John Lewis’s mobile strategy is to go after the connected home market ‘in a big way’, hinting
that an MVNO could help bring it all together, John Lewis buyer, Suddy Bhardwaj has told Mobile.
He said: ‘John Lewis is going after the connected home market and the industry has really moved in that direction. In order to be credible in that market, we need to sell the remote to control the devices to close up the connected story.
‘In terms of launching an MVNO, I wouldn’t leave anything off the table. It’s definitely one to watch as it brings the connected home together.’
John Lewis recently partnered with Vodafone to sell mobile phones in its department stores, with Bhardwaj describing this proposition as ‘the most market disruptive’. He claims the company will look to ‘aggressively target’ the SIM-free market, and that it is reacting to the ‘confusion’ that customers face, saying that ‘the phone culture has been too closed off for too long’.
He said: ‘The SIM-free market is the fastest in terms of growth so I expect that will be important for us, but our proposition is probably the most market disruptive in terms of contracts. The problem is that we’ve just never taken mobiles seriously before, so we don’t really know which one of those two will perform better.
‘The phone culture has been too closed off to customers for too long and we’re not limiting ourselves to be a niche player. We’re very excited about taking on the big retailers and operators. The collapse of Phones 4U and the pending mergers between BT/EE and O2/Three has left a bit of a gap in the market. We’ve noticed from our customers that consolidation has left them more confused than before. It has pushed them to start asking more questions about what it means for them.’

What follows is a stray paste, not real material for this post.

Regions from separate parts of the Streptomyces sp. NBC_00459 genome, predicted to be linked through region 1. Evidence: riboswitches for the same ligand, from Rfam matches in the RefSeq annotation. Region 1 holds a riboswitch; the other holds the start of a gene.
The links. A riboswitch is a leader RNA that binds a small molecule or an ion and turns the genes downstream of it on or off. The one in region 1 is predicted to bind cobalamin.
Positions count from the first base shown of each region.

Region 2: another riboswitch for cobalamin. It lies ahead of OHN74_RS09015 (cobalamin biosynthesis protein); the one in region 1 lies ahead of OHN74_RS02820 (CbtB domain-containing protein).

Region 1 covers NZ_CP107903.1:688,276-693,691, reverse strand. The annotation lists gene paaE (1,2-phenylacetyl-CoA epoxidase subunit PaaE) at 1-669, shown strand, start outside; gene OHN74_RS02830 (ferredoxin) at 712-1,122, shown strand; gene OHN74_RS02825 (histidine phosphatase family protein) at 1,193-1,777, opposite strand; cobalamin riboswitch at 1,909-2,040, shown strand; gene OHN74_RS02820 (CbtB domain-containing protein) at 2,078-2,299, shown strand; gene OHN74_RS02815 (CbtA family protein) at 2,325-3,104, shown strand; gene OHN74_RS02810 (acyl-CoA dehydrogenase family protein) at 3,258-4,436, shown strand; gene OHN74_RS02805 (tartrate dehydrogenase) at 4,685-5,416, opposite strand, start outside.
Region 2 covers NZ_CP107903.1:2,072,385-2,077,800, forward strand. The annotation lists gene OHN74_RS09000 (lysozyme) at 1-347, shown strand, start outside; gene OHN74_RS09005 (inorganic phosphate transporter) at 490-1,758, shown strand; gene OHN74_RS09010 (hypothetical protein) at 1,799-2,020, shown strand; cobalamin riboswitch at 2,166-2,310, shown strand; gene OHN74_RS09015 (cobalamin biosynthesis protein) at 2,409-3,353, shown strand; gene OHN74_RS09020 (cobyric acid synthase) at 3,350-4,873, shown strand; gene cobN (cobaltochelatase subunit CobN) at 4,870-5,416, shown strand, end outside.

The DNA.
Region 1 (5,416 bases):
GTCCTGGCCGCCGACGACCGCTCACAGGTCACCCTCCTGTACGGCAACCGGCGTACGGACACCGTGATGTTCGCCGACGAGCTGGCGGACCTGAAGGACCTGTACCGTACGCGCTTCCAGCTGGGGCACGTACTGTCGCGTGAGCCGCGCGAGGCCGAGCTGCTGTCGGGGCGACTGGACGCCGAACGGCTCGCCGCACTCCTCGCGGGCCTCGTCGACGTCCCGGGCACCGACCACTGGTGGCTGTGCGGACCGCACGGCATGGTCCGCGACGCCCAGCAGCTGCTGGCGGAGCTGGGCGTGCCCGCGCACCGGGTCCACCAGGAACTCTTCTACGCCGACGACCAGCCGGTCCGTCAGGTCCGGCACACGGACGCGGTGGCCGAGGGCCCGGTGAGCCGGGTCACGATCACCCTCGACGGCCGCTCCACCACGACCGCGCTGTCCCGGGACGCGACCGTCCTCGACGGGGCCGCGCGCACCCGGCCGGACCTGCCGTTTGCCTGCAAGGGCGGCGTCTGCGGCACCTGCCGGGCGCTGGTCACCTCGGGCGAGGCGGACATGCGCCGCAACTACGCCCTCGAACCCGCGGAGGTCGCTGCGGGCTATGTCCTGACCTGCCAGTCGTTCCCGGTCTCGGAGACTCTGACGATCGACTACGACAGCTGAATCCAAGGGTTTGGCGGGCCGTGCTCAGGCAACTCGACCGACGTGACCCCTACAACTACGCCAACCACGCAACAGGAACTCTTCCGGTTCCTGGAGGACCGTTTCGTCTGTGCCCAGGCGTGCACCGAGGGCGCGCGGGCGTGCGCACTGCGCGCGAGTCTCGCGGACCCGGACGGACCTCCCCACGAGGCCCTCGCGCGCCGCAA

With the retailer planning to sell Apple and Samsung devices, Bhardwaj explained that John Lewis will look to target its high-end ‘traditional customers’. He claims that the retailer will offer a ‘curated selection of handsets’ and will look to offer a ‘consultative service’ to customers.
He said: ‘We don’t intend to go out there with £7.50 tarrifs because our customers aren’t interested in the lowest-value handsets. When you look at those tariffs, it feels like the customer is being cheated a little bit. They see the price, buy the handset and then realise they don’t have everything they need in their packages, with terrible data charges.
‘At the end of the day it’s the John Lewis brand, we’re not going to come out with the UK’s lowest-priced product. Customers don’t want the cheapest product at the cheapest price. We’ll be selling good-value handsets but they won’t be at ‘crash the market’ prices, we’ll make sure the customers get what’s right for them.’